Principles of Rainmaking With Worm and Cold Cloud Seeding

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Principles of Rainmaking

Clouds are classified into warm and cold clouds based on cloud top temperature. If the cloud temperature is positive, these clouds are called warm clouds and if it is negative, they are called as cold clouds. The nucleus needed for precipitation differs with type of clouds. Hygroscopic materials are necessary as nucleus for warm clouds.

Cloud seeding – It is the process by which the conditions of the cloud, (dimension, life time and size) are modified by supplying them with suitable nucleus at proper time and place. For accelerating the warm rain process, seeding with very large nuclei such as salt crystals can be used. In the case of cold rain process, seeding with ice nuclei such as silver iodide are used.

Cloud seeding is one of the tools to mitigate the effects of drought. It is defined as a process in which the precipitation is encouraged by injecting artificial condensation nuclei through aircrafts or suitable mechanism to induce rain from rain bearing cloud. The raindrops are several times heavier than cloud droplets. These mechanisms are different for cold and warm clouds.

Seeding of cold clouds

This can be achieved by two ways as given below:

1. Dry ice seeding – Dry ice (solid carbon-dioxide) has certain specific features. It remains as it is at –80°C and evaporates, but does not melt. Dry ice is heavy and falls rapidly from top of cloud and has no persistent effects due to cloud seeding. Aircrafts are commonly used for cloud seeding with dry ice. Aircraft flies across the top of a cloud and 0.5-1.0 cm dry ice pellets are released in a steady stream.

While falling through the cloud, a sheet of ice crystals is formed. From these ice crystals, rain occurs. This method is not economical as 250 kg of dry ice is required for seeding one cloud. To carry the heavy dry ice over the top of clouds special aircrafts are required, which is an expensive process.

2. Silver Iodide seeding – Minute crystals of silver iodide produced in the form of smoke acts as efficient ice-farming nuclei at temperatures below –5°C. When these nuclei are produced from the ground generators, these particles are fine enough to diffuse with air currents. Silver iodide is the most effective nucleating substance because; its atomic arrangement is similar to that of ice.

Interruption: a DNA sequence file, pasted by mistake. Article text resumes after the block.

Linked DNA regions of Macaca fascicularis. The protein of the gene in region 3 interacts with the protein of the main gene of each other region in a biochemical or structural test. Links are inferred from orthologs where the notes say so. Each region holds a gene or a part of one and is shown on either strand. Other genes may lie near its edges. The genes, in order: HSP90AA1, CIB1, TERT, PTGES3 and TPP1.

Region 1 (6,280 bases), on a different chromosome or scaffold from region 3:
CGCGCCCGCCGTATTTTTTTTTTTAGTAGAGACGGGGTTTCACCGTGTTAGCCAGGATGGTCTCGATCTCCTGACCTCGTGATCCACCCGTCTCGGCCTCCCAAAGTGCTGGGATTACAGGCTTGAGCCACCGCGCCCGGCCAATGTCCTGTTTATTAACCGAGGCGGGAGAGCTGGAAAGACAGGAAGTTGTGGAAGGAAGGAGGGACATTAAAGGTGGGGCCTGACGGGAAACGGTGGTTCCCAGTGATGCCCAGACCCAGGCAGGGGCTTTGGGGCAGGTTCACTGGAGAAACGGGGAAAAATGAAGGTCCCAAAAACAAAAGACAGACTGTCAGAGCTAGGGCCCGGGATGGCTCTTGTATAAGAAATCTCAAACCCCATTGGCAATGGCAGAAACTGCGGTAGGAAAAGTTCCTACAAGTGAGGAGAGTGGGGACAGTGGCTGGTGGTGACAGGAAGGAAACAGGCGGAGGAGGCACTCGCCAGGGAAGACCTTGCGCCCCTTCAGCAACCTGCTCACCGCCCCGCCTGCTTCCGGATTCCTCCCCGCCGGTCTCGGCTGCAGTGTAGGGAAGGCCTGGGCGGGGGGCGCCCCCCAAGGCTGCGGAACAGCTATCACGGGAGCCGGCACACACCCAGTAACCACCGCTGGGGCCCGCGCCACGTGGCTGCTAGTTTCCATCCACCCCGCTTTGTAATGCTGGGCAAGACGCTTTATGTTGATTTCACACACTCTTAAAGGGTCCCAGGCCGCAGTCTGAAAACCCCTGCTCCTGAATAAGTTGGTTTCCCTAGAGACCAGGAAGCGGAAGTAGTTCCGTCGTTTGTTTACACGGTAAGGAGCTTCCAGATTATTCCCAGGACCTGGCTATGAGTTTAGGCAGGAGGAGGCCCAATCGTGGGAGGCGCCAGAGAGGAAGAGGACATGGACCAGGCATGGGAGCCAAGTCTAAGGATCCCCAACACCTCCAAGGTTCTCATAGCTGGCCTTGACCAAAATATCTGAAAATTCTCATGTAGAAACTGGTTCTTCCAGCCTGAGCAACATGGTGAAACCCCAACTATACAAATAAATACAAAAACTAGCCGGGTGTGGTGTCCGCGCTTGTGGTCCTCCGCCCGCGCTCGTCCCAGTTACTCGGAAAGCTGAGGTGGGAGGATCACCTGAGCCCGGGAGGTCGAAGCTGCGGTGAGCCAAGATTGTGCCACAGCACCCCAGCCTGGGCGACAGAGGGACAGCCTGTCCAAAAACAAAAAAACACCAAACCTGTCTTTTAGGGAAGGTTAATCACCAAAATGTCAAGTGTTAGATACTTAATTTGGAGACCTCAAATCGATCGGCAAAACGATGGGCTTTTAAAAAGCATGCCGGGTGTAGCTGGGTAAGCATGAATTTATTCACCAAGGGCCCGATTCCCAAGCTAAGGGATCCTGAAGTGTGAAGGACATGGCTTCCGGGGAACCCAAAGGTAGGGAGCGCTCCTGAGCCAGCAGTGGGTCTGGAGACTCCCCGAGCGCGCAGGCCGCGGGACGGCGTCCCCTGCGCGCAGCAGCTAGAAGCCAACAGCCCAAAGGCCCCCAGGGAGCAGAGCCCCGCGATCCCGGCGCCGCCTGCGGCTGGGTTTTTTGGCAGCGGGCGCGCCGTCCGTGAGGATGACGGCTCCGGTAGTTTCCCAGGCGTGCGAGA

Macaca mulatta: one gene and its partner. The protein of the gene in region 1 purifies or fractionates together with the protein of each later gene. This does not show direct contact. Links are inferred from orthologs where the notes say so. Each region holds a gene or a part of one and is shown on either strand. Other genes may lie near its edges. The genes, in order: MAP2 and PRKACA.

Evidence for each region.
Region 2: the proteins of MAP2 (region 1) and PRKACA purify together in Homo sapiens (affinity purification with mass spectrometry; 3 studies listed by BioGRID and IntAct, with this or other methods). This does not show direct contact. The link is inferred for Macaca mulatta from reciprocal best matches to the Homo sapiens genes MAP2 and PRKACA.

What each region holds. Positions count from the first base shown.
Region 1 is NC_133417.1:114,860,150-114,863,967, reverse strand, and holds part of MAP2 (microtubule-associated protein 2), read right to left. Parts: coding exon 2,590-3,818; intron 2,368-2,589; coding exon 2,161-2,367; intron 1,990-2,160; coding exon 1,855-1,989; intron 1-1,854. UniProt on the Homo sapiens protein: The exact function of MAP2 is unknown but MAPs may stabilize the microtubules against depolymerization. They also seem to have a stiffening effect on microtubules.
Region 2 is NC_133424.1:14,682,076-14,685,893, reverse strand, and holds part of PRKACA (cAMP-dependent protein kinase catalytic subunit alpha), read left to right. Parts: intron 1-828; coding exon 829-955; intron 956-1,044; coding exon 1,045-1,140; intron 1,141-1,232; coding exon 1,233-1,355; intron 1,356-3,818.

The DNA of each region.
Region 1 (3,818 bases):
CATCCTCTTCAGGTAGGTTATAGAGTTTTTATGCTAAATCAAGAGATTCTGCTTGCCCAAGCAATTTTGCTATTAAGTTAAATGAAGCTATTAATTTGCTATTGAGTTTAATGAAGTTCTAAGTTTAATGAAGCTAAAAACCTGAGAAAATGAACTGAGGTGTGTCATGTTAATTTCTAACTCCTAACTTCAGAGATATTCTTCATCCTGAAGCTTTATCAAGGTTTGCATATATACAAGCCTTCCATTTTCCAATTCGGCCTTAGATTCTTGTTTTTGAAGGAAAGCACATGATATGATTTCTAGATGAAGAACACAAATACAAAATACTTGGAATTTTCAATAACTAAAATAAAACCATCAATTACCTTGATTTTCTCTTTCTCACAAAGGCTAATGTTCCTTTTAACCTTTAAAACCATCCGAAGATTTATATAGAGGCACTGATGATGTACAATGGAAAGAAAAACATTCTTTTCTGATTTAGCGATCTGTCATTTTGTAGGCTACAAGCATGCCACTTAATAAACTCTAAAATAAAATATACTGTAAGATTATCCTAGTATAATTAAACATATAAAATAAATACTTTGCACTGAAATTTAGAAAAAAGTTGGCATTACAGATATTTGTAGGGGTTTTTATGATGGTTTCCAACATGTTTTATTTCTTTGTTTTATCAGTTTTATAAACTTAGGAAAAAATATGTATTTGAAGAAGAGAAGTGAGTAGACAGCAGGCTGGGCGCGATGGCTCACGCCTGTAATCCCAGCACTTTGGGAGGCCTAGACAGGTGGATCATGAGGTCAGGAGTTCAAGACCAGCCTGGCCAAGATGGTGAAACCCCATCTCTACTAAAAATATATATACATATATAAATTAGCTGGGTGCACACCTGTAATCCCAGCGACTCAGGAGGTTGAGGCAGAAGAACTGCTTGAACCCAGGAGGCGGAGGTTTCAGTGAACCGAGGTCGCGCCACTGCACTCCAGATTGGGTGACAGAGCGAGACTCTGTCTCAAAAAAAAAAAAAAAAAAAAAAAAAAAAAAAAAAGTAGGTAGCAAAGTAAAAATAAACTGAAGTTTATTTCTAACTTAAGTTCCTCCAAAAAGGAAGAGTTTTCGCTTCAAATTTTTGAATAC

The time for silver iodide smoke released from ground generator to reach the super cooled clouds was offer some hours, during which it would draft a long way and decay under the sun light. The appropriate procedure for seeding cold clouds would be to release silver iodide smoke into super cooled cloud from an aircraft. In seeding cold clouds, silver iodide technique is more useful than dry ice techniques, because, less quantity of silver iodide is required per cloud. There is no necessity to fly to the top of the cloud, if area to be covered is large.

Seeding of warm clouds

1. Water drop technique – Coalescence process is mainly responsible for growth of rain drops in warm cloud. The basic assumption is that the presence of comparatively large water droplets is necessary to initiate the coalescence process. So, water droplets or large hygroscopic nuclei are introduced into the cloud. Water drops of 25 mm are sprayed from aircraft at 30 gallons per seeding on warm clouds.

2. Common salt technique – Common salt is a suitable seeding material for seeding warm clouds. It is used either in the form of 10% solution or solid. The spraying is done by power sprayers and air compressors or even from ground generators. The balloon burst technique is also beneficial. In this case, gunpowder and sodium chloride are arranged to explode near cloud base dispersing salt particles.

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